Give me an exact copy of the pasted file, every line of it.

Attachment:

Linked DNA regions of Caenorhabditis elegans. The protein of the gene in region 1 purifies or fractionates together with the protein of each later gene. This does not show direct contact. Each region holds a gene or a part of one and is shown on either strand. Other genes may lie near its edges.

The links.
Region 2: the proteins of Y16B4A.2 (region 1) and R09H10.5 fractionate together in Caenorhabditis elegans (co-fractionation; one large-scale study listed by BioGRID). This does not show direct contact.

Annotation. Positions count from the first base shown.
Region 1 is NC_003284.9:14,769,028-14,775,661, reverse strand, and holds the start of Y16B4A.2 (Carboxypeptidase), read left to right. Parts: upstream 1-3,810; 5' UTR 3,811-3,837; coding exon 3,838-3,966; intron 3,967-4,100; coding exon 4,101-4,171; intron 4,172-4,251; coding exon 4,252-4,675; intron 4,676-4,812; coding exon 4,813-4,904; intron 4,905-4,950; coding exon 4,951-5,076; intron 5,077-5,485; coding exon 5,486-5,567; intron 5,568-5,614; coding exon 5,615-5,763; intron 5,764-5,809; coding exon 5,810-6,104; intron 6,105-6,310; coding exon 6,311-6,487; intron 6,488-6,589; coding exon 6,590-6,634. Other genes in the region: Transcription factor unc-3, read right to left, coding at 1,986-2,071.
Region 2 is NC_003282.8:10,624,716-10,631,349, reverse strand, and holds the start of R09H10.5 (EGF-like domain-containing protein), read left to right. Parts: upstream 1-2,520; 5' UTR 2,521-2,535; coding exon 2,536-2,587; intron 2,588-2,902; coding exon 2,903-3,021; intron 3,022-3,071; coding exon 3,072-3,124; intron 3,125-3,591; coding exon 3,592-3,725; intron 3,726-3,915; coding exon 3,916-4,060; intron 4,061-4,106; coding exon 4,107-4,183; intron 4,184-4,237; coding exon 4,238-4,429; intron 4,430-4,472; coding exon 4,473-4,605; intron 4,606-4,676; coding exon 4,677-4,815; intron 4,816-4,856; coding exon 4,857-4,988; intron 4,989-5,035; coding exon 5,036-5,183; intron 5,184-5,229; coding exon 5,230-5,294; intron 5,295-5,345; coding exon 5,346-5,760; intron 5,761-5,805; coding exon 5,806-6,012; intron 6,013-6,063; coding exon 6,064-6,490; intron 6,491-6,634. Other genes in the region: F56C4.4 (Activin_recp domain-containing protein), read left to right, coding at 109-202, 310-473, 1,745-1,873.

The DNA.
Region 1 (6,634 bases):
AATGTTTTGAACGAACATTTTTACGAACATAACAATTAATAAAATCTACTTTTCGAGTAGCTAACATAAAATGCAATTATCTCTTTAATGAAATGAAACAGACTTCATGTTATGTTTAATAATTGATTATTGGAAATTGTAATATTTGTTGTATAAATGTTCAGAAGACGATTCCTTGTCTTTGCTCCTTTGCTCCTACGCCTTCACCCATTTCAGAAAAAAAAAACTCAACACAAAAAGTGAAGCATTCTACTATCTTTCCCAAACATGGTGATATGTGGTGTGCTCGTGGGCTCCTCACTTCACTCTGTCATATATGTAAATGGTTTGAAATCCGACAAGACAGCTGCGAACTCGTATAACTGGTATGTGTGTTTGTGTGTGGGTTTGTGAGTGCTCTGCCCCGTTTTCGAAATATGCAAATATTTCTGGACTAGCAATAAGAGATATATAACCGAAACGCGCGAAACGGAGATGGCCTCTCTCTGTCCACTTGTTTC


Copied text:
Linked DNA regions of Caenorhabditis elegans. The protein of the gene in region 1 purifies or fractionates together with the protein of each later gene. This does not show direct contact. Each region holds a gene or a part of one and is shown on either strand. Other genes may lie near its edges.

The links.
Region 2: the proteins of Y16B4A.2 (region 1) and R09H10.5 fractionate together in Caenorhabditis elegans (co-fractionation; one large-scale study listed by BioGRID). This does not show direct contact.

Annotation. Positions count from the first base shown.
Region 1 is NC_003284.9:14,769,028-14,775,661, reverse strand, and holds the start of Y16B4A.2 (Carboxypeptidase), read left to right. Parts: upstream 1-3,810; 5' UTR 3,811-3,837; coding exon 3,838-3,966; intron 3,967-4,100; coding exon 4,101-4,171; intron 4,172-4,251; coding exon 4,252-4,675; intron 4,676-4,812; coding exon 4,813-4,904; intron 4,905-4,950; coding exon 4,951-5,076; intron 5,077-5,485; coding exon 5,486-5,567; intron 5,568-5,614; coding exon 5,615-5,763; intron 5,764-5,809; coding exon 5,810-6,104; intron 6,105-6,310; coding exon 6,311-6,487; intron 6,488-6,589; coding exon 6,590-6,634. Other genes in the region: Transcription factor unc-3, read right to left, coding at 1,986-2,071.
Region 2 is NC_003282.8:10,624,716-10,631,349, reverse strand, and holds the start of R09H10.5 (EGF-like domain-containing protein), read left to right. Parts: upstream 1-2,520; 5' UTR 2,521-2,535; coding exon 2,536-2,587; intron 2,588-2,902; coding exon 2,903-3,021; intron 3,022-3,071; coding exon 3,072-3,124; intron 3,125-3,591; coding exon 3,592-3,725; intron 3,726-3,915; coding exon 3,916-4,060; intron 4,061-4,106; coding exon 4,107-4,183; intron 4,184-4,237; coding exon 4,238-4,429; intron 4,430-4,472; coding exon 4,473-4,605; intron 4,606-4,676; coding exon 4,677-4,815; intron 4,816-4,856; coding exon 4,857-4,988; intron 4,989-5,035; coding exon 5,036-5,183; intron 5,184-5,229; coding exon 5,230-5,294; intron 5,295-5,345; coding exon 5,346-5,760; intron 5,761-5,805; coding exon 5,806-6,012; intron 6,013-6,063; coding exon 6,064-6,490; intron 6,491-6,634. Other genes in the region: F56C4.4 (Activin_recp domain-containing protein), read left to right, coding at 109-202, 310-473, 1,745-1,873.

The DNA.
Region 1 (6,634 bases):
AATGTTTTGAACGAACATTTTTACGAACATAACAATTAATAAAATCTACTTTTCGAGTAGCTAACATAAAATGCAATTATCTCTTTAATGAAATGAAACAGACTTCATGTTATGTTTAATAATTGATTATTGGAAATTGTAATATTTGTTGTATAAATGTTCAGAAGACGATTCCTTGTCTTTGCTCCTTTGCTCCTACGCCTTCACCCATTTCAGAAAAAAAAAACTCAACACAAAAAGTGAAGCATTCTACTATCTTTCCCAAACATGGTGATATGTGGTGTGCTCGTGGGCTCCTCACTTCACTCTGTCATATATGTAAATGGTTTGAAATCCGACAAGACAGCTGCGAACTCGTATAACTGGTATGTGTGTTTGTGTGTGGGTTTGTGAGTGCTCTGCCCCGTTTTCGAAATATGCAAATATTTCTGGACTAGCAATAAGAGATATATAACCGAAACGCGCGAAACGGAGATGGCCTCTCTCTGTCCACTTGTTTC